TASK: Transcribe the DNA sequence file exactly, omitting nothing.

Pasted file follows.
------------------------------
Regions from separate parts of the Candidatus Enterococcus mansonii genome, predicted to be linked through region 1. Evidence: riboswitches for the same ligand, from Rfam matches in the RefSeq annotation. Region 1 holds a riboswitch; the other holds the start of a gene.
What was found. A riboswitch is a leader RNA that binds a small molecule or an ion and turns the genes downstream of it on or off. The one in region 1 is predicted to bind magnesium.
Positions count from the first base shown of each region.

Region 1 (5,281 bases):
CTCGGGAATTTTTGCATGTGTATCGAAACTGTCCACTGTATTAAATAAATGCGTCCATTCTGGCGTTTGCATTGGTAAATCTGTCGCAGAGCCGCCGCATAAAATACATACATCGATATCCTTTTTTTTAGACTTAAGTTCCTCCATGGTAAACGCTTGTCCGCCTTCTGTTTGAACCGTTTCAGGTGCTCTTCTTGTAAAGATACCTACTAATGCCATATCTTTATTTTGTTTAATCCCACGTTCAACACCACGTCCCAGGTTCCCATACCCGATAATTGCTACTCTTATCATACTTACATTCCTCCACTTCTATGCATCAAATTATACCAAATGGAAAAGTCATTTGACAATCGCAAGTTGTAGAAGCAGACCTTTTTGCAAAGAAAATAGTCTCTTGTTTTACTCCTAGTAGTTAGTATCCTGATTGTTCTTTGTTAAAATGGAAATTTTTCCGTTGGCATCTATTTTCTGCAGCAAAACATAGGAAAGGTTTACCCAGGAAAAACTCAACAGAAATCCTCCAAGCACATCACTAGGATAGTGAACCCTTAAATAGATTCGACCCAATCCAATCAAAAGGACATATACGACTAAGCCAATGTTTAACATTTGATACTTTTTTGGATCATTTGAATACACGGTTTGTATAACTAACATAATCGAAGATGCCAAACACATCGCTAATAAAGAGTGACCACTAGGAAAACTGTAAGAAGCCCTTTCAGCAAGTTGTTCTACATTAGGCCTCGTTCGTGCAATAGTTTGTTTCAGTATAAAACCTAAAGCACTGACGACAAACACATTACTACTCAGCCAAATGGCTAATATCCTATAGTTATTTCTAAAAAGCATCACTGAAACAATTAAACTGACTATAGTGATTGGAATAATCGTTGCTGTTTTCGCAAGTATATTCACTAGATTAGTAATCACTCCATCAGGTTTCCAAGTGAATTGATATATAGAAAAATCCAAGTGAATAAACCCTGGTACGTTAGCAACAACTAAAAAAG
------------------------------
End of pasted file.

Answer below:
Regions from separate parts of the Candidatus Enterococcus mansonii genome, predicted to be linked through region 1. Evidence: riboswitches for the same ligand, from Rfam matches in the RefSeq annotation. Region 1 holds a riboswitch; the other holds the start of a gene.
What was found. A riboswitch is a leader RNA that binds a small molecule or an ion and turns the genes downstream of it on or off. The one in region 1 is predicted to bind magnesium.
Positions count from the first base shown of each region.

Region 1 (5,281 bases):
CTCGGGAATTTTTGCATGTGTATCGAAACTGTCCACTGTATTAAATAAATGCGTCCATTCTGGCGTTTGCATTGGTAAATCTGTCGCAGAGCCGCCGCATAAAATACATACATCGATATCCTTTTTTTTAGACTTAAGTTCCTCCATGGTAAACGCTTGTCCGCCTTCTGTTTGAACCGTTTCAGGTGCTCTTCTTGTAAAGATACCTACTAATGCCATATCTTTATTTTGTTTAATCCCACGTTCAACACCACGTCCCAGGTTCCCATACCCGATAATTGCTACTCTTATCATACTTACATTCCTCCACTTCTATGCATCAAATTATACCAAATGGAAAAGTCATTTGACAATCGCAAGTTGTAGAAGCAGACCTTTTTGCAAAGAAAATAGTCTCTTGTTTTACTCCTAGTAGTTAGTATCCTGATTGTTCTTTGTTAAAATGGAAATTTTTCCGTTGGCATCTATTTTCTGCAGCAAAACATAGGAAAGGTTTACCCAGGAAAAACTCAACAGAAATCCTCCAAGCACATCACTAGGATAGTGAACCCTTAAATAGATTCGACCCAATCCAATCAAAAGGACATATACGACTAAGCCAATGTTTAACATTTGATACTTTTTTGGATCATTTGAATACACGGTTTGTATAACTAACATAATCGAAGATGCCAAACACATCGCTAATAAAGAGTGACCACTAGGAAAACTGTAAGAAGCCCTTTCAGCAAGTTGTTCTACATTAGGCCTCGTTCGTGCAATAGTTTGTTTCAGTATAAAACCTAAAGCACTGACGACAAACACATTACTACTCAGCCAAATGGCTAATATCCTATAGTTATTTCTAAAAAGCATCACTGAAACAATTAAACTGACTATAGTGATTGGAATAATCGTTGCTGTTTTCGCAAGTATATTCACTAGATTAGTAATCACTCCATCAGGTTTCCAAGTGAATTGATATATAGAAAAATCCAAGTGAATAAACCCTGGTACGTTAGCAACAACTAAAAAAG